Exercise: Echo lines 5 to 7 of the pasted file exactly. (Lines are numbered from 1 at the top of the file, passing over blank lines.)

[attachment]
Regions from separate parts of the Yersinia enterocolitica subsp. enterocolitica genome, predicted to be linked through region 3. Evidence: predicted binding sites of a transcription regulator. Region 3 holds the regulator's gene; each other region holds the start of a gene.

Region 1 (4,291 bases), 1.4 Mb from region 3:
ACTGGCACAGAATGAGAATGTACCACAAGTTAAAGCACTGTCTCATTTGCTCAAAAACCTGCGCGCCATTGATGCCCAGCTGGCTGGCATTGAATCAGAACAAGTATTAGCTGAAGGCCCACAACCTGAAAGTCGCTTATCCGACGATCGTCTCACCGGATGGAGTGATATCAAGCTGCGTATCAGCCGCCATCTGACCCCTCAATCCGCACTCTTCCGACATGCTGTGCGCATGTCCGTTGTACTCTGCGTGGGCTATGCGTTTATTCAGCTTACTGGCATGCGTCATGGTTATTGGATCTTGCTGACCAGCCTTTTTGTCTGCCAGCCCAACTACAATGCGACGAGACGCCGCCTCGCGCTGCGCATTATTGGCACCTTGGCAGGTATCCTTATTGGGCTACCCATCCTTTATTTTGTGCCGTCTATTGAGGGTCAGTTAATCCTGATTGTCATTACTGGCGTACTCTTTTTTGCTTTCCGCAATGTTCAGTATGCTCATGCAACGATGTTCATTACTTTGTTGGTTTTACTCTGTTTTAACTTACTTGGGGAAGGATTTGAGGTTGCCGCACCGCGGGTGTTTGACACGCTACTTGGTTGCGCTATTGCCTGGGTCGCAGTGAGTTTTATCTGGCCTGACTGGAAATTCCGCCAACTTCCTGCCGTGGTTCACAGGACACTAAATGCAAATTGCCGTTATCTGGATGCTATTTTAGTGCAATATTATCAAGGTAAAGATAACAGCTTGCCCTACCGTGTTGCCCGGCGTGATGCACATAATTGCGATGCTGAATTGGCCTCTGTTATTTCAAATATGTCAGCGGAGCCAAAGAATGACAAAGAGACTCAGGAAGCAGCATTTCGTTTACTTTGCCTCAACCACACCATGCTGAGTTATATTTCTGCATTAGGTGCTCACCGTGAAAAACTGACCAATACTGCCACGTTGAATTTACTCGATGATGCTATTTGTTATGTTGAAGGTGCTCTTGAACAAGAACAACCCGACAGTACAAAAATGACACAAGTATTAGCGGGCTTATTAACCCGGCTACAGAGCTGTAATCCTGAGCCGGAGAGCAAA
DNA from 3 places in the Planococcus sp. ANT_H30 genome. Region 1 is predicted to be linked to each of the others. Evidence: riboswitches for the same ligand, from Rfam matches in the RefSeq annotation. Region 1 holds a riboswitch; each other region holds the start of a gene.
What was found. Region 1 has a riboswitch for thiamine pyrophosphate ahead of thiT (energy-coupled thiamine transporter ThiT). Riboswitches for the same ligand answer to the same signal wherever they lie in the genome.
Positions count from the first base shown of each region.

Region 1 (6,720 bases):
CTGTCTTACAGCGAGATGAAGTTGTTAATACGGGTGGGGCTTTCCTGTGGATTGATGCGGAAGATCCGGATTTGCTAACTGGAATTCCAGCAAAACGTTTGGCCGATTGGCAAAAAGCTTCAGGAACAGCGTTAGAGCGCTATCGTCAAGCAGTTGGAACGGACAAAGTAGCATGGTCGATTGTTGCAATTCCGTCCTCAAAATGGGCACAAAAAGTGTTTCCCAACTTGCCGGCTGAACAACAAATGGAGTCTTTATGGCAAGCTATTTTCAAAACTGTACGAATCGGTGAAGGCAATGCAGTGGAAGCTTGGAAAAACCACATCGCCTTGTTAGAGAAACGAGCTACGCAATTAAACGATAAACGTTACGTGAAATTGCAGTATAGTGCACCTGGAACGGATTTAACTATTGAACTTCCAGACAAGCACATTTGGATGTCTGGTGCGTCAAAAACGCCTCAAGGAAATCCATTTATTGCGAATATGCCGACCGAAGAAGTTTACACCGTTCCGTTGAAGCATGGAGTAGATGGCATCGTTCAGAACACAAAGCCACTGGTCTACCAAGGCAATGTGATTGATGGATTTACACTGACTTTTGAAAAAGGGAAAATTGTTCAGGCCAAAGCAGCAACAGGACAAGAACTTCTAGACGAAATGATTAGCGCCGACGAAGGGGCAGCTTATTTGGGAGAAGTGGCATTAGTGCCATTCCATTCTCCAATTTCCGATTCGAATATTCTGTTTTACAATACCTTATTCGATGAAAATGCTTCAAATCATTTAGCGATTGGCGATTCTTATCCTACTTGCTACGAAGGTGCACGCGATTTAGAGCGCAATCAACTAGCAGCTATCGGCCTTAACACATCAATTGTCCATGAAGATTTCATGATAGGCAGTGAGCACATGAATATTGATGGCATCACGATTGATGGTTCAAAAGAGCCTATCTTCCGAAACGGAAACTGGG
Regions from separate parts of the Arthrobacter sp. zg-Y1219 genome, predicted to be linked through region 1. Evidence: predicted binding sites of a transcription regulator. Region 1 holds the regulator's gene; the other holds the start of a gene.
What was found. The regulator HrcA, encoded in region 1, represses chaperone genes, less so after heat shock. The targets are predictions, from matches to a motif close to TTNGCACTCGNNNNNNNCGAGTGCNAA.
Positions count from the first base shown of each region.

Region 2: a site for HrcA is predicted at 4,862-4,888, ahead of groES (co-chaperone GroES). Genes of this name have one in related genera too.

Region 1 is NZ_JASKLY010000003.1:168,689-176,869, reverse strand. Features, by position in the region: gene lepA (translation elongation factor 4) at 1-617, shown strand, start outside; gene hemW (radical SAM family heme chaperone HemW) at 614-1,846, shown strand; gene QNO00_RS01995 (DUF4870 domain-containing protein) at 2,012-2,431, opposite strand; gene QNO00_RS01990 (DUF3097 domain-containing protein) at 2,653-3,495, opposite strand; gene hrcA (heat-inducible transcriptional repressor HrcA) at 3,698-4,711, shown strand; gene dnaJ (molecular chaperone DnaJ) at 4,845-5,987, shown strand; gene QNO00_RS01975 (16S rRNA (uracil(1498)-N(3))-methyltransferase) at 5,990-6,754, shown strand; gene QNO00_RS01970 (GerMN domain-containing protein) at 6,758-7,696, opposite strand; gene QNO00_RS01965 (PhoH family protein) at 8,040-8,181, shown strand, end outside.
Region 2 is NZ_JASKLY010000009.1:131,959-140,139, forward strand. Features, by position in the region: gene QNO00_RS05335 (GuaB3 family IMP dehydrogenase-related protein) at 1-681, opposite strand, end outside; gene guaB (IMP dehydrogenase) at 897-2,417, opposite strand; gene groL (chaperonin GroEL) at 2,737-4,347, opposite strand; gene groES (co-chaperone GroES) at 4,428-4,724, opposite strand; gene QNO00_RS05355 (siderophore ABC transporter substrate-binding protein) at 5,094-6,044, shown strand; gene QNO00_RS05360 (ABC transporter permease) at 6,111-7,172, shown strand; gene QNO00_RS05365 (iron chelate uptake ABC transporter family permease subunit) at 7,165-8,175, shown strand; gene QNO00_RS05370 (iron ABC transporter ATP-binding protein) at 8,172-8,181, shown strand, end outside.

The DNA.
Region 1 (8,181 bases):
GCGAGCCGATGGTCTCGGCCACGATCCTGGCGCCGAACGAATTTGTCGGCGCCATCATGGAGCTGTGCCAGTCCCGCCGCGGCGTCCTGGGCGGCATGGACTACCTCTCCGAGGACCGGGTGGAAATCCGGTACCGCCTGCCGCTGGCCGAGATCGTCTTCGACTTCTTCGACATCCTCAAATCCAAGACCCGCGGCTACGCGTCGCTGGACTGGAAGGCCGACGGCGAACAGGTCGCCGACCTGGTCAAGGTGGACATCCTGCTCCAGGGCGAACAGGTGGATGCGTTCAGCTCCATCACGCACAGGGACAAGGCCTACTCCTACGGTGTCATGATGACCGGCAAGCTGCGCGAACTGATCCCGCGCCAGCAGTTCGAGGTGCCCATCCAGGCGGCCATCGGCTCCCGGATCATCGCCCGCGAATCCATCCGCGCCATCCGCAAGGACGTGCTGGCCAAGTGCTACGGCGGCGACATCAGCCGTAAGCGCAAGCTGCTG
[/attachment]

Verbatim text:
What was found. Region 1 has a riboswitch for thiamine pyrophosphate ahead of thiT (energy-coupled thiamine transporter ThiT). Riboswitches for the same ligand answer to the same signal wherever they lie in the genome.
Positions count from the first base shown of each region.

Region 1 (6,720 bases):